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The Ten Thousand Doors of January

The Ten Thousand Doors of January

The Ten Thousand Doors of January by Alix E. Harrow
My rating: 6 of 5 stars

I received a copy of this book from the publisher (Orbit/Redhook) in exchange for an honest review. All opinions expressed in this review are completely my own.

“Listen, not every story is made for telling. Sometimes just by telling a story you’re stealing it, stealing a little of the mystery away from it.”

The Ten Thousand Doors of January is quite possibly the most achingly beautiful novel I’ve ever read, and I find it mind-boggling that anything this lovely could possibly be a debut novel. There are a scant handful of novels I’ve experienced in my life (The Name of the Wind, The Resurrection of Joan Ashby, and The Night Circus come to mind) that were breathtaking debuts of this caliber, and they remain my very favorite books I’ve ever had the pleasure of reading. I’m so incredibly happy to add Alix E. Harrow’s novel to that list.

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Tilly and the Bookwanderers (Pages & Co., #1)

Tilly and the Bookwanderers (Pages & Co., #1)

Tilly and the Bookwanderers by Anna James
My rating: 4 of 5 stars

“Be brave, be curious, be kind.”

I have the most wonderful friends. And those I talk to the most, I’ve never even met in person. There’s a group of us (most of whom now write for the blog we built together, Novel Notions) who talk almost every single day. For the past three years, we’ve sent each other birthday presents and Secret Santa gifts for Christmas. Almost always books, of course. We’ve been there for each other through both extreme hardship and profound joy. Even though I can’t give them a physical shoulder to cry on because of the distance, I know they’re always there for me, and I’m certain they feel the same about me. We love each other, and we share a common passion, the combination of which spawned our wonderful blog. Book friends are the best friends.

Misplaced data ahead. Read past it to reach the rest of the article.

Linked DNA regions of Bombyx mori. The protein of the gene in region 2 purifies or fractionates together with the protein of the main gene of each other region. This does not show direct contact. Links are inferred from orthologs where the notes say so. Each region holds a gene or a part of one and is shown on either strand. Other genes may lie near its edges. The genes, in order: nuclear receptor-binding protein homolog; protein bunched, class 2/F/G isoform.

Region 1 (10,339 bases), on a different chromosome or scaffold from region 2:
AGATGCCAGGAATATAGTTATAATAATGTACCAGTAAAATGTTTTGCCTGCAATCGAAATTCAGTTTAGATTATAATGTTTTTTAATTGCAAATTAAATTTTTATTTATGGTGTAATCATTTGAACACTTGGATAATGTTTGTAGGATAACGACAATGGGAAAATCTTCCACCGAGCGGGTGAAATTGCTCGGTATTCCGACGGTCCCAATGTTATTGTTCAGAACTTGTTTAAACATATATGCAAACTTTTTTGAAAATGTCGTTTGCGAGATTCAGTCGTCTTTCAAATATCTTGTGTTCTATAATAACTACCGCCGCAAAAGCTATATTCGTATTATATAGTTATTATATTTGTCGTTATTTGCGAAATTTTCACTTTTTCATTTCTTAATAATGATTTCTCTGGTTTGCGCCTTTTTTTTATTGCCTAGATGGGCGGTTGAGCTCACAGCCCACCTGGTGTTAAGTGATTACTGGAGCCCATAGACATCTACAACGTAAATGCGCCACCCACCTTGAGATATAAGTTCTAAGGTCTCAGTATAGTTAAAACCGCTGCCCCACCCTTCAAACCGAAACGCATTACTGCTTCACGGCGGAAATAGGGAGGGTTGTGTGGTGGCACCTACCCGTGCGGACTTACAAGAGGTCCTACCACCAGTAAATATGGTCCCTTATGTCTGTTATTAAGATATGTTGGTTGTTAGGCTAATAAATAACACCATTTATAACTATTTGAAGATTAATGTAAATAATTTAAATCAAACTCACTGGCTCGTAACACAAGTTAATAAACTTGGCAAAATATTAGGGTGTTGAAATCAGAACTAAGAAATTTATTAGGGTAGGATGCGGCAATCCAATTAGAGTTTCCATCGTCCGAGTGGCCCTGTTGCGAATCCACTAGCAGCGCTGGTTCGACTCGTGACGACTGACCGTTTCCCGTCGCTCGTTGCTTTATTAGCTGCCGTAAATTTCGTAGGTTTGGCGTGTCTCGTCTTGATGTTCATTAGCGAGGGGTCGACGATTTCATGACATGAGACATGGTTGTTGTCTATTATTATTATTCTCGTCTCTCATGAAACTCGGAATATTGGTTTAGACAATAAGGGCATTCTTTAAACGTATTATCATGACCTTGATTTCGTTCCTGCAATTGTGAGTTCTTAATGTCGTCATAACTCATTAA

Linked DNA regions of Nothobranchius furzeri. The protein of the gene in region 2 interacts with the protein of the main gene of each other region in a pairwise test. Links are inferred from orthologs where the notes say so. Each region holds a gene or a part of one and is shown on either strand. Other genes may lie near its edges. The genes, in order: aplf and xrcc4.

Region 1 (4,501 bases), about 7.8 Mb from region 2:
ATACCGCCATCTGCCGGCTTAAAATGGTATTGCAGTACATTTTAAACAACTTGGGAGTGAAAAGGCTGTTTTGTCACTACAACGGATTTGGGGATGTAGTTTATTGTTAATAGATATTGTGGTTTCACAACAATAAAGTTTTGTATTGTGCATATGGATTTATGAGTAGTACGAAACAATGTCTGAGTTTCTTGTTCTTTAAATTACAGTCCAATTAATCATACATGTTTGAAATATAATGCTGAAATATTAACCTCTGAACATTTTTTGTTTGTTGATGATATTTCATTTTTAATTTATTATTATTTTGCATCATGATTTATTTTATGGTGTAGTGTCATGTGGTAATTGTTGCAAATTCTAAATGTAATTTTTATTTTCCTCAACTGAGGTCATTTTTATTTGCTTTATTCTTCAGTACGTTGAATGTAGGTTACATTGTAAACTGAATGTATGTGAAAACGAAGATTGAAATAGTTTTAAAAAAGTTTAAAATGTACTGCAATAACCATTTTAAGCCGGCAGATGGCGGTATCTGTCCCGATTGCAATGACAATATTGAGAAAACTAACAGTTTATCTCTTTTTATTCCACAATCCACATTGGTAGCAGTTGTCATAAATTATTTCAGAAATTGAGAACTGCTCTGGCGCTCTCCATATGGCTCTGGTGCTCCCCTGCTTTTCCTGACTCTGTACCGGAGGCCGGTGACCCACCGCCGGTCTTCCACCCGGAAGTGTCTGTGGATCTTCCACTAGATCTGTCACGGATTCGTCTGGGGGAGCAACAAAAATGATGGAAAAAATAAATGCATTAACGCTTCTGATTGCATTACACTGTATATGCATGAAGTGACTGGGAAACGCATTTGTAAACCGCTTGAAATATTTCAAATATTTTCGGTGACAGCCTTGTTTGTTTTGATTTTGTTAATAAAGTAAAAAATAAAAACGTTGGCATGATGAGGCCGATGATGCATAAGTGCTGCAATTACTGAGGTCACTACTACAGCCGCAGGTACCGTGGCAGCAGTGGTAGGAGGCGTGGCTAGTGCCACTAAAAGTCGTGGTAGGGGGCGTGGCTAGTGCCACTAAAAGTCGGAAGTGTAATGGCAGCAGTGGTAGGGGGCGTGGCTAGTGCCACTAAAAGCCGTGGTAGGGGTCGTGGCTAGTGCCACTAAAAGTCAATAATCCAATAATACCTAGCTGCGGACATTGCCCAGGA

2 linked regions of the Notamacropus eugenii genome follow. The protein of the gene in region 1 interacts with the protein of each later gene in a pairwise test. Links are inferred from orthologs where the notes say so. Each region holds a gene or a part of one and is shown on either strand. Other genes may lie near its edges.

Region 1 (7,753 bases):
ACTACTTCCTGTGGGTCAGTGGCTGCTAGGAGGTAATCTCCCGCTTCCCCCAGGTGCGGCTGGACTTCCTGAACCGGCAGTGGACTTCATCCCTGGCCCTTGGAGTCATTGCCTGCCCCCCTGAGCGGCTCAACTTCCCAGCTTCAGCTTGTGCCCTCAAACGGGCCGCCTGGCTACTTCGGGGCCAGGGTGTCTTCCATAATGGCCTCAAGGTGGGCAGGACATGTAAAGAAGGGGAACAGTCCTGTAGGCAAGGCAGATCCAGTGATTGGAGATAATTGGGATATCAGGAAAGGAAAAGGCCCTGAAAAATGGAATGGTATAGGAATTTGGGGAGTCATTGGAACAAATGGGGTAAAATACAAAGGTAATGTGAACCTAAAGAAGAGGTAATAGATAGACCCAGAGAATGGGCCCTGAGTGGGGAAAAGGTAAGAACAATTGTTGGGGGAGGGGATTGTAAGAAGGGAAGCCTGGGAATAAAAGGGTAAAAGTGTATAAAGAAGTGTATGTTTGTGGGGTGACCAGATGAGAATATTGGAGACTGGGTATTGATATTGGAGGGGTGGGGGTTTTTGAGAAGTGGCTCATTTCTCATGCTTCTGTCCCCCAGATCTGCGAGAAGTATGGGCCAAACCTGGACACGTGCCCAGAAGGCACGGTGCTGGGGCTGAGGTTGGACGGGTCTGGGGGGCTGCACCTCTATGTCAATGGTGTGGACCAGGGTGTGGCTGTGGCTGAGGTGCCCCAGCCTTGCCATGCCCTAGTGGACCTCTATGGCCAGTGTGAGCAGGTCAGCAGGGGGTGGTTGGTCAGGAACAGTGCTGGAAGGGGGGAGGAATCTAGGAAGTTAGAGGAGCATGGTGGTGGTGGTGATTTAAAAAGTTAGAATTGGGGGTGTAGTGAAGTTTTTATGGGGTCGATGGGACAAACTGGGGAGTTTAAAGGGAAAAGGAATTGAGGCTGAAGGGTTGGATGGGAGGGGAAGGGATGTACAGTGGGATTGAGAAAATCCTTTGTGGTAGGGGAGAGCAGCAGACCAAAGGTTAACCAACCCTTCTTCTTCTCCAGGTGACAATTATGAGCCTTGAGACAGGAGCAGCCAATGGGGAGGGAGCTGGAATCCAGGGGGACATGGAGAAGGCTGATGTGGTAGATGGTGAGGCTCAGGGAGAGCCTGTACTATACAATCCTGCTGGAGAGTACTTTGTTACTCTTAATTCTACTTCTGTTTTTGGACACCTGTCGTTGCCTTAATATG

“I love thinking about other people reading the books I love, or why someone gave that book as a present – those names and messages are like tiny moments of time travel linking readers from different eras and families and even countries.”

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In an Absent Dream (Wayward Children, #4)

In an Absent Dream (Wayward Children, #4)

In an Absent Dream by Seanan McGuire
My rating: 5 of 5 stars

I received an advanced copy of this book from the publisher in exchange for an honest review. While I appreciate the gift, the giving of it in no way impacted my opinion.

“Your name is your heart, and you don’t give your heart away.”

In an Absent Dream is heartbreaking in the most beautiful way. McGuire gives us a story that early readers of the Wayward Children series already know ends in tragedy, but she does so in a way that maintains both interest and, amazingly, hope. I honestly didn’t think Down Among the Sticks and Bones could be topped, but I stand corrected. What a way to start off 2019.

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